Using zip() with count()

I’m trying to use count where the iterator is taken from zip.

Here is the code I’ve written:

function hamming(c, d)
    count((x,y) -> (x != y), zip(c,d))

However, when this is run on any non-empty collections, e.g. hamming("123","1X3"), an exception is thrown:

ERROR: MethodError: no method matching (::getfield(Main, Symbol("##9#10")))(::Tuple{Char,Char})

Closest candidates are:

#9(::Any, ::Any) at REPL[71]:2


[1] count( ::getfield(Main, Symbol("##9#10")), ::Base.Iterators.Zip{Tuple{String,String}} ) at ./reduce.jl:772

[2] hamming( ::String, ::String ) at ./REPL[71]:2

[3] top-level scope at REPL[72]:1

I can’t see any obvious reason this wouldn’t work based on the documentation for count().

There is also no problem when count is replaced by an equivalent for loop, something like:

for (x,y) in zip("123","1X3")
    print(x == y ? 0 : 1)

Can someone help me out? What have I misunderstood?


Regarding your question:
I noticed the following would work:

julia> count(x -> (x[1] == x[2]), zip("1X3","123"))

The result of zip is a tuple. How about this?

function hamming(c, d)
    count(t -> (t[1] == t[2]), zip(c,d))

count( ( (x,y)::Tuple{Any,Any} )->(x==y),zip("123","1X3"))

I think

(x,y) -> (x == y)

is interpreted as a function with two parameters x::Any and y::Any and not as a single Tuple parameter

1 Like

As others have pointed out, zip produces Tuples, as a single argument. You can also do

hamming(c, d) = count(Base.splat(==), zip(c,d))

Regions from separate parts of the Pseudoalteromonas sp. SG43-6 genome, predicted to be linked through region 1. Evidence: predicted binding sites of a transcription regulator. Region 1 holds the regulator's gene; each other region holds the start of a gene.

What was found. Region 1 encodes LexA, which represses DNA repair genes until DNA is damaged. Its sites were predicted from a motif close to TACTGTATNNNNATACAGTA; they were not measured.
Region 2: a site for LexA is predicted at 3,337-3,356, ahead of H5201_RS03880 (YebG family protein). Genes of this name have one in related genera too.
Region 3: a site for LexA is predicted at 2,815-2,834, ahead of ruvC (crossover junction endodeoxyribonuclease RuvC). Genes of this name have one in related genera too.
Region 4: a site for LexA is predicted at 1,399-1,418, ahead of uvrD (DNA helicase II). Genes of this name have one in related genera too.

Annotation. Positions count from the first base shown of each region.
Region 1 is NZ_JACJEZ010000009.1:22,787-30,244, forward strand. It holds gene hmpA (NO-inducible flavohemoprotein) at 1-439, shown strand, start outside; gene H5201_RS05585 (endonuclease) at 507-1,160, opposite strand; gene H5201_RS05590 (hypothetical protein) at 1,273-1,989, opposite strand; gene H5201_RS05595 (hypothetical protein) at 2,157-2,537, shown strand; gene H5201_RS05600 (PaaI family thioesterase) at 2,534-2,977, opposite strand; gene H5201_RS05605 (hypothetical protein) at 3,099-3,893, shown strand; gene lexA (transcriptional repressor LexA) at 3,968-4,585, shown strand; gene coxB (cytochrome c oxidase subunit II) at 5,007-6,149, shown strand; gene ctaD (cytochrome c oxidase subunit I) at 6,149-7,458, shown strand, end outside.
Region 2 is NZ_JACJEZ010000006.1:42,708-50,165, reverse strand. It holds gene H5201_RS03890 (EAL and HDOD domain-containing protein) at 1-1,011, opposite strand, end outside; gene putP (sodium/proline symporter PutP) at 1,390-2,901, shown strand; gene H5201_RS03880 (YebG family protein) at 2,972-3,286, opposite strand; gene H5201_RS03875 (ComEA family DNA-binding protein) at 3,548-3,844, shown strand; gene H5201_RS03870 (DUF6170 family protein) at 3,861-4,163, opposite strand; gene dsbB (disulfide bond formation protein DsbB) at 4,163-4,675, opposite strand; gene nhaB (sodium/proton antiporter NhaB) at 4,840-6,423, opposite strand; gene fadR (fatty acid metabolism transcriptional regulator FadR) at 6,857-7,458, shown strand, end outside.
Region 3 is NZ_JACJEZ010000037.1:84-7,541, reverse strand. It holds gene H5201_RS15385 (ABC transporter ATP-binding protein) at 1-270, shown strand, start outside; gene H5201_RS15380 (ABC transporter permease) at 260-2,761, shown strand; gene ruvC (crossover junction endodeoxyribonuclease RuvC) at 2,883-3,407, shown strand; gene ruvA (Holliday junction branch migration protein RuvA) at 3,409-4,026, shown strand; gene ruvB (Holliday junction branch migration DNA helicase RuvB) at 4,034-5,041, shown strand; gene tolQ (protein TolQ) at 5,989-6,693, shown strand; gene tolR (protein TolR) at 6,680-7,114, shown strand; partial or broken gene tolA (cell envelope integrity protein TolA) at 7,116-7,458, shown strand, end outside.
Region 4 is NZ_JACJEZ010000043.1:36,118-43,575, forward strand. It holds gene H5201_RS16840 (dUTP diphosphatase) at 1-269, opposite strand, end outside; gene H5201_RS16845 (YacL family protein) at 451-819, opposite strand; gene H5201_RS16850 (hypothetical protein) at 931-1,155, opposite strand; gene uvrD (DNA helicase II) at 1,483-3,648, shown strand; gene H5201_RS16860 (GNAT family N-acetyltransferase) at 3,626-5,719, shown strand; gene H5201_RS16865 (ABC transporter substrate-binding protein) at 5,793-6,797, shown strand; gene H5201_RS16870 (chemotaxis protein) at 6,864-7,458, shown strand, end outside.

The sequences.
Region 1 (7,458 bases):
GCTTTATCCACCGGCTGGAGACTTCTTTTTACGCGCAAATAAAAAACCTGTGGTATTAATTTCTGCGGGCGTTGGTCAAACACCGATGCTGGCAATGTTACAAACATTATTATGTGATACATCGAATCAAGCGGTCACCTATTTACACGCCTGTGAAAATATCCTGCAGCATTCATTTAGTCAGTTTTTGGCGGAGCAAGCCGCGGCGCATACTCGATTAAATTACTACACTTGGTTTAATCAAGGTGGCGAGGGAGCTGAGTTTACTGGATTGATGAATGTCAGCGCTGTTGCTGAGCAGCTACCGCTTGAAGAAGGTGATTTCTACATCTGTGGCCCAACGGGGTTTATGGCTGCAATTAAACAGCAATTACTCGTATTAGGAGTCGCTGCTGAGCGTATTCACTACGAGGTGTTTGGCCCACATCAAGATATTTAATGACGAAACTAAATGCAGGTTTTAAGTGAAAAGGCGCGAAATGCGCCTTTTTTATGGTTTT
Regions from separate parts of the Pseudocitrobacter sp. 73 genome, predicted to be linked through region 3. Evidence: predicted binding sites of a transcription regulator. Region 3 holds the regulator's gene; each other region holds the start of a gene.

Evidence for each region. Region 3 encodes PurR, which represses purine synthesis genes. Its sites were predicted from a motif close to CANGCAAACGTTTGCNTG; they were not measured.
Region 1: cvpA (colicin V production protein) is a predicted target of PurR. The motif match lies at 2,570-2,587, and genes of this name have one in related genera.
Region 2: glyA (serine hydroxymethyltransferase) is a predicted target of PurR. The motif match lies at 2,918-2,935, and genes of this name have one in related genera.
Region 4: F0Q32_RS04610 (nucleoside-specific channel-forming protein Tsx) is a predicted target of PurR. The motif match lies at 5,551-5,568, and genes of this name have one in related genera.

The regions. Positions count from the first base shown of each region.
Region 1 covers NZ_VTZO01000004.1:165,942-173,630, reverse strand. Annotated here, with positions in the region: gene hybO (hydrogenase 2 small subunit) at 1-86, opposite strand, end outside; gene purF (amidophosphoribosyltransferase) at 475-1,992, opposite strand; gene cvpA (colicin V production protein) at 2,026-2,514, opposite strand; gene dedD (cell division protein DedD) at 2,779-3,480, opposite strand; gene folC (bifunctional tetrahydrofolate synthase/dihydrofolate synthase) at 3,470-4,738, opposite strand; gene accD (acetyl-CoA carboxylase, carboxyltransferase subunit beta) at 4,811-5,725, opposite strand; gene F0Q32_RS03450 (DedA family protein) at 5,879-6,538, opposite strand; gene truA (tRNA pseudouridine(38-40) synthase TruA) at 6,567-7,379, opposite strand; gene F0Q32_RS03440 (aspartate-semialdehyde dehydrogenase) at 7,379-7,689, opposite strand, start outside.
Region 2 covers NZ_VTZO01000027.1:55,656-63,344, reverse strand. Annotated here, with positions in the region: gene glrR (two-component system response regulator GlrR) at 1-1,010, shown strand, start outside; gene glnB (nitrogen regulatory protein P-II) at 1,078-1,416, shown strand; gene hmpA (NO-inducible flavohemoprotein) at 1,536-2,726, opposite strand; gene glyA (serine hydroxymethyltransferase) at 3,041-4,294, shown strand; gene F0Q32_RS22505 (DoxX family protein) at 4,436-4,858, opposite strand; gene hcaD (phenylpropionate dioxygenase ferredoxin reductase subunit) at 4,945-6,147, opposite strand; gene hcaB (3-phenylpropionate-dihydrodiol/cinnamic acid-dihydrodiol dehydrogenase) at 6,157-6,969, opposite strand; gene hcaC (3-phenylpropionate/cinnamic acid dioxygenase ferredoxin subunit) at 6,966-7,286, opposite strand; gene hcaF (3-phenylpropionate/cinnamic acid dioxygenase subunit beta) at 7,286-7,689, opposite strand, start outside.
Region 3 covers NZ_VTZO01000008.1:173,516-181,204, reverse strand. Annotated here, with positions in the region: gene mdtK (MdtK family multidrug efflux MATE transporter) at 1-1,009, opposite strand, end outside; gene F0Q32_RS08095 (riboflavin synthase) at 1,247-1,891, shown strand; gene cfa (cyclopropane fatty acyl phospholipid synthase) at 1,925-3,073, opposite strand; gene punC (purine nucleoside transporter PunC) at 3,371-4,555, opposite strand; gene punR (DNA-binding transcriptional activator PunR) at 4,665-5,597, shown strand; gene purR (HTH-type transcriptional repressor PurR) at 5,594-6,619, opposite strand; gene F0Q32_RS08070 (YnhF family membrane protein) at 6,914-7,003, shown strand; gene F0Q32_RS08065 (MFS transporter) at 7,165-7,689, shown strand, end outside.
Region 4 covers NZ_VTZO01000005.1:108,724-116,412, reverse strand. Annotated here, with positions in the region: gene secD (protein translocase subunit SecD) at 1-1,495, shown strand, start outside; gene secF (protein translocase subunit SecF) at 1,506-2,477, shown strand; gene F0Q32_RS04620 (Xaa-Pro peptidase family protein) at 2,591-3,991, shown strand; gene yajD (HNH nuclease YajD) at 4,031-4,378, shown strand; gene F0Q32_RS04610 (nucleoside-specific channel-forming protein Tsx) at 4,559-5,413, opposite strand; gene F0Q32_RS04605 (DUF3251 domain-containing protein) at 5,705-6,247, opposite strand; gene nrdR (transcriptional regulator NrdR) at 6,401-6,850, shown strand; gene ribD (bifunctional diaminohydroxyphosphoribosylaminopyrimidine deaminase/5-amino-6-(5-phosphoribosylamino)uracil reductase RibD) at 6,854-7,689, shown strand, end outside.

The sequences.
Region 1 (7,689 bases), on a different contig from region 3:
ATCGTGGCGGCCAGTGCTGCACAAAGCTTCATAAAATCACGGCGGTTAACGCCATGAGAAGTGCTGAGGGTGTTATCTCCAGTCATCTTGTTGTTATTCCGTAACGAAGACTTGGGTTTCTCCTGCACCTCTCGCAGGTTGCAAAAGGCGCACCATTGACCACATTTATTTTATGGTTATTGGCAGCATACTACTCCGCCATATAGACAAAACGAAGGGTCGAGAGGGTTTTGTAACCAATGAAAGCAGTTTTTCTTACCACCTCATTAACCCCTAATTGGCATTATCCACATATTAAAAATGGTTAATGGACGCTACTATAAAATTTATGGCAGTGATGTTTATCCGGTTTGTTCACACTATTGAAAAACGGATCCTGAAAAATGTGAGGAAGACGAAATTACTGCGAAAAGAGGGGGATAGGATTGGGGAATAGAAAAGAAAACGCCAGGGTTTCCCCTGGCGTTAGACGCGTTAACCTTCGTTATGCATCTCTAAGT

Very nice!

As an alternative, similar to oheil’s solution but imho more canonical, I’d suggest using an anonymous function with one argument used with tuple destructuring.
So you can write:

hamming(c,d) = count( ((x,y),) -> x == y, zip(c,d))

where we have a anonymous function ((x,y),) -> x == y which has one argument (note that the one-argument tuple is (a,) not (a) - in the latter case the parens are interpreted as showing precedence which doesn’t make sense here.
This one argument is then destructured as a tuple of two elements.

This works in general and doesn’t rely on unexported Base functions.


Perfect, all makes sense - thanks everyone!

It didn’t occur to me that (x,y) -> x == y would be interpreted as a function of two parameters, whereas I was aiming for a function of one (tuple) parameter.

I also just noticed I supplied the wrong condition in the first post for the Hamming distance.

Original: count(x -> x[1] == x[2], zip(s1,s2))
Fixed: count(x -> x[1] != x[2], zip(s1,s2))

Apologies to everyone whose replies are now slightly wrong.